Let’s take a look now at the 15 teamwork competence areas so you can see how you think you’d rate. The 15 areas are divided into 4 major dimensions.
Dimension 1: Identity
1. Having goals consistent with that of your team.
2. Feeling that you belong in the team.
3. Being able to adopt and perform in your role.
4. Having the ability to adapt to your team.
5. Contributing positively to the teamwork climate.
6. Feeling committed to the team.
Dimension 2: Communication
7. Being able to ask and provide information.
8. Getting along well with others.
Dimension 3: Performance
9. Being able to identify and plan the tasks that need to be completed.
10. Reaching consensus with your fellow teammates.
11. Doing what you’re asked to do and letting others know when you can’t.
12. Monitoring your own contributions to the group’s effort.
Dimension 4: Regulation
13. Detecting conflicts and collaboratively trying to resolve them.
14. Negotiating strategies and reaching agreements.
15, Suggesting, and then contributing to, improvement.
Looking across the ratings, it appeared that the employees (as rated by themselves and others) were strongest in Dimension 2: Communication. The greatest room for improvement in these employees showed up in the dimensions of performance and regulation. Unfortunately, the study didn’t show which areas produced the greatest divergence of ratings between self and others; this would certainly have been interesting to explore.
If the study is any indication, it appears that people find it easiest to communicate and, to a lesser extent, identify with the team and their role within it. The difficulties come, perhaps not surprisingly, in the areas of performance and regulation. In other words, if you’re like the average person in this study, you may feel okay about being on a team, and feel able to contribute to the sense of esprit d’corps, but you may not actually do what you’re asked to, or be able to figure out how to negotiate disagreements.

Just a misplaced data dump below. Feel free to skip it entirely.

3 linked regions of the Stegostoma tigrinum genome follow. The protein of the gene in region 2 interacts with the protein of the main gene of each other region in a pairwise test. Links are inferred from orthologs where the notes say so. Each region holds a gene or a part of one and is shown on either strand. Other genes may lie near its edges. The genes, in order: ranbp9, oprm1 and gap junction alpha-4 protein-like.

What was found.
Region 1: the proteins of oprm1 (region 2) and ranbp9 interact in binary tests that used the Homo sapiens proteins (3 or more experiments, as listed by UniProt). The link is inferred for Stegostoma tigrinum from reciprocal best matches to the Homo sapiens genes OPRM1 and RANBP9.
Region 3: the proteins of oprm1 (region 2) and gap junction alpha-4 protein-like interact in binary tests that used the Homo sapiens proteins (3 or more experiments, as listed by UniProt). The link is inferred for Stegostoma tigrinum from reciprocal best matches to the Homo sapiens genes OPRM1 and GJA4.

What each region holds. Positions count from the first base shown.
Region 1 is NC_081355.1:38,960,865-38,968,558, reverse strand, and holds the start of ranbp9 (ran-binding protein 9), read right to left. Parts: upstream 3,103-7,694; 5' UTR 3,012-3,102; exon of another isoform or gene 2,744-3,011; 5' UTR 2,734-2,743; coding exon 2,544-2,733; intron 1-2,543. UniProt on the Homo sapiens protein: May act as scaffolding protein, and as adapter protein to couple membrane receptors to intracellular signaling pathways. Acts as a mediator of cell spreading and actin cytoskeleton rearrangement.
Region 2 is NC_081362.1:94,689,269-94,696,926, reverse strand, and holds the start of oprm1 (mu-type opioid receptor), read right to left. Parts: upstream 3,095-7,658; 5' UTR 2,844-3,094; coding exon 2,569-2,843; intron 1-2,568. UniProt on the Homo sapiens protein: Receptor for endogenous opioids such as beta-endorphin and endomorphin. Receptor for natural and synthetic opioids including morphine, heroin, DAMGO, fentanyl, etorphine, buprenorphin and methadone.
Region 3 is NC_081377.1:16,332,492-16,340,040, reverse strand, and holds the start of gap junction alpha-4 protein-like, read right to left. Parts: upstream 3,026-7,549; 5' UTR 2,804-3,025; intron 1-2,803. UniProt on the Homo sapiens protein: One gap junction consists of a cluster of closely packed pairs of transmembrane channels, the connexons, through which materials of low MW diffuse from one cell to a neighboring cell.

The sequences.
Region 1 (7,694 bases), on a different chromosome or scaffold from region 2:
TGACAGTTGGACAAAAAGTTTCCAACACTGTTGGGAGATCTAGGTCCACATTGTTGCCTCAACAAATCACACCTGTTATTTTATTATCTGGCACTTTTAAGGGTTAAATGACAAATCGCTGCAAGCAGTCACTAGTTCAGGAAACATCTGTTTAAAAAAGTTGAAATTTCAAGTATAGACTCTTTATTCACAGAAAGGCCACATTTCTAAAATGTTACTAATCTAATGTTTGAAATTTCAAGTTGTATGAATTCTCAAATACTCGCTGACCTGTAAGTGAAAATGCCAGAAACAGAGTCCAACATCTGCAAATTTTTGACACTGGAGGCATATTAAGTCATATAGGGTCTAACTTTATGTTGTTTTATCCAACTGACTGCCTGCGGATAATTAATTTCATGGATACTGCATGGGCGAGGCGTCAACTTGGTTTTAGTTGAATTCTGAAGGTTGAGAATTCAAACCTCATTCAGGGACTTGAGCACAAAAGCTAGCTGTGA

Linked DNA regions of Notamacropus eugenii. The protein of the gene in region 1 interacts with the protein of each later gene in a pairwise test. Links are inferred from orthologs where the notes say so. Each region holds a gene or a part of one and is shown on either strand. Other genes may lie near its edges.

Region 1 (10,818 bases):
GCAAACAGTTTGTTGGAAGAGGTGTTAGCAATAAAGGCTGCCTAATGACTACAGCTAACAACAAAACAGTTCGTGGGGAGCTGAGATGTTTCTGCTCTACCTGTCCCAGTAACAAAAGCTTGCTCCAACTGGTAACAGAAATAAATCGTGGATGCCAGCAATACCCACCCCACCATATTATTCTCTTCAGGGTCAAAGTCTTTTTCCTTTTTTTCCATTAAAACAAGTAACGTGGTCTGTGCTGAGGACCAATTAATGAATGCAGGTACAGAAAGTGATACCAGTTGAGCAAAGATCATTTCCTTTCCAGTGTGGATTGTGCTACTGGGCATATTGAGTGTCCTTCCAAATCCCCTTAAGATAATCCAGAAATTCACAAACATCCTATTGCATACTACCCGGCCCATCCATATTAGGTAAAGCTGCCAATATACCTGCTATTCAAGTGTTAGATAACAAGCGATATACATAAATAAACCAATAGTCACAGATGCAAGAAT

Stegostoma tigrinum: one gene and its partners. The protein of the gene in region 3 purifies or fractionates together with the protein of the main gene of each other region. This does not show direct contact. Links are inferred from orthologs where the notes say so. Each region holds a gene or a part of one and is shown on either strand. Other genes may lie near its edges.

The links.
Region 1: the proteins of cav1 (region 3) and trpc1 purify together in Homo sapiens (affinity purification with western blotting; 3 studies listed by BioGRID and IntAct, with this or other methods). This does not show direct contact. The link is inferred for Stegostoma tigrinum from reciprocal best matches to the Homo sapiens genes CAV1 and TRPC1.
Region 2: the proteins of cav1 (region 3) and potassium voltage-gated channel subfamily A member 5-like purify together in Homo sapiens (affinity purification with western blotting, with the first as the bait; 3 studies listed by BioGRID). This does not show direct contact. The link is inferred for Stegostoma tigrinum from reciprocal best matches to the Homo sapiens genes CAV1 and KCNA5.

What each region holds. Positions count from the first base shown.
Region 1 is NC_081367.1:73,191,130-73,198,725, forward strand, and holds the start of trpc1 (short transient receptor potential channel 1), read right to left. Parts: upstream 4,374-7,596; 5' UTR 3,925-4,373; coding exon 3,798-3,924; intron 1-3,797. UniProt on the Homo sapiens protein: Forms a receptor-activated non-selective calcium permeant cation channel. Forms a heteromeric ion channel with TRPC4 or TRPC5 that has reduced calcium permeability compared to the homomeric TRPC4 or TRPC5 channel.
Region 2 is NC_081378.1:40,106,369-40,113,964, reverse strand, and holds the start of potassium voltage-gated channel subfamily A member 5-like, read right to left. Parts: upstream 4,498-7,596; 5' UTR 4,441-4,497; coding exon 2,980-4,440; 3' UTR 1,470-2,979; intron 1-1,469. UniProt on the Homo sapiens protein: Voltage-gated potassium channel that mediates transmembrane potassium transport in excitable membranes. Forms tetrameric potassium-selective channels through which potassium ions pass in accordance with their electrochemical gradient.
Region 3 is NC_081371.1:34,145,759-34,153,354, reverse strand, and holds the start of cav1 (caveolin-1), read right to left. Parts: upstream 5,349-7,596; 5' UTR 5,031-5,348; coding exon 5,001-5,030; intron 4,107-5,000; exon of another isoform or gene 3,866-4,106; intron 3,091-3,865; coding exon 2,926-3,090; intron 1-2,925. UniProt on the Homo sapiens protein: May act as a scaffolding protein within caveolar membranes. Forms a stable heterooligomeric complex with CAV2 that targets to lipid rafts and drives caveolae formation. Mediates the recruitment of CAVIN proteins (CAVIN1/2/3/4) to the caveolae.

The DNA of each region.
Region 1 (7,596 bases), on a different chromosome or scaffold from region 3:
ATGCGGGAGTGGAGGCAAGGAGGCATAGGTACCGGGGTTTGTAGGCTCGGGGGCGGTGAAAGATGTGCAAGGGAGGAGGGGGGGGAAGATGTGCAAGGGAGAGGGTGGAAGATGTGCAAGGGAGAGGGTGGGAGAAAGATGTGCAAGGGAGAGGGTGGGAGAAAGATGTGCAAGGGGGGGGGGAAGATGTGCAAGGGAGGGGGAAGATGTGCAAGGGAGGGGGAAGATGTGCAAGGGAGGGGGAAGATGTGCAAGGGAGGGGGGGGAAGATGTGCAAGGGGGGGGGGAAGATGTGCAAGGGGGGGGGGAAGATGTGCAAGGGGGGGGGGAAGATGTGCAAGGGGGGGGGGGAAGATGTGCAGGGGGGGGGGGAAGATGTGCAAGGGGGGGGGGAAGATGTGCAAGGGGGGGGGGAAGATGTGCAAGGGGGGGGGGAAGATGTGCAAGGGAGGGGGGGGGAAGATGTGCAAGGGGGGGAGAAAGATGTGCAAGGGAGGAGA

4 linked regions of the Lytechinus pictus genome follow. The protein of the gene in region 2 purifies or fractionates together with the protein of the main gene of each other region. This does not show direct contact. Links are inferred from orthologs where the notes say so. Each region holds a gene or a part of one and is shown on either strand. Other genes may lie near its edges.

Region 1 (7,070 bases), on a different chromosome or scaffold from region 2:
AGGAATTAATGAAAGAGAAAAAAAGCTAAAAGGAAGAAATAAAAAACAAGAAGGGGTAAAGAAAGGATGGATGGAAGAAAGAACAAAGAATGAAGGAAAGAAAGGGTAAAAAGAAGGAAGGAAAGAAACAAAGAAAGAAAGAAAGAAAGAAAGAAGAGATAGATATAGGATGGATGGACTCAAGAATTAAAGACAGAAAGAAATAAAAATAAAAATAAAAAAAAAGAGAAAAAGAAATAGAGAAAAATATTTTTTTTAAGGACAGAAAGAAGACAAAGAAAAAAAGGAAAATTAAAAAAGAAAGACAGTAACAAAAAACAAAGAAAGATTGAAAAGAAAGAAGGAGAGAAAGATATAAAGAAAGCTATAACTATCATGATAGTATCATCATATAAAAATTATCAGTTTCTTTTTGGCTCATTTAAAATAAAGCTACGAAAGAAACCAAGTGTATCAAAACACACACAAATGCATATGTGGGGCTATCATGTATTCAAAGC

When you rate yourself on these 15 qualities, it might help to imagine how others on your team, whether in your family or at your workplace, would evaluate you. If you’re honest with yourself, you may realize that despite your good intentions, you don’t always follow through on your share of the workload. Or perhaps you’re great at getting things done, but you don’t like to ask questions and so you set off on the wrong path at times.
Being a competent team player may very well be one of the most important qualities you can have. As we live in a social world, and value our relationships with others, these can be most fulfilling when we do our part to make those relationships work.
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Nadal, C. T., Mañas, G. P., Bernadó, B. S., & Mora, C. A. (2015). Assessing teamwork competence. Psicothema, 27(4), 354-361.
Copyright Susan Krauss Whitbourne 2015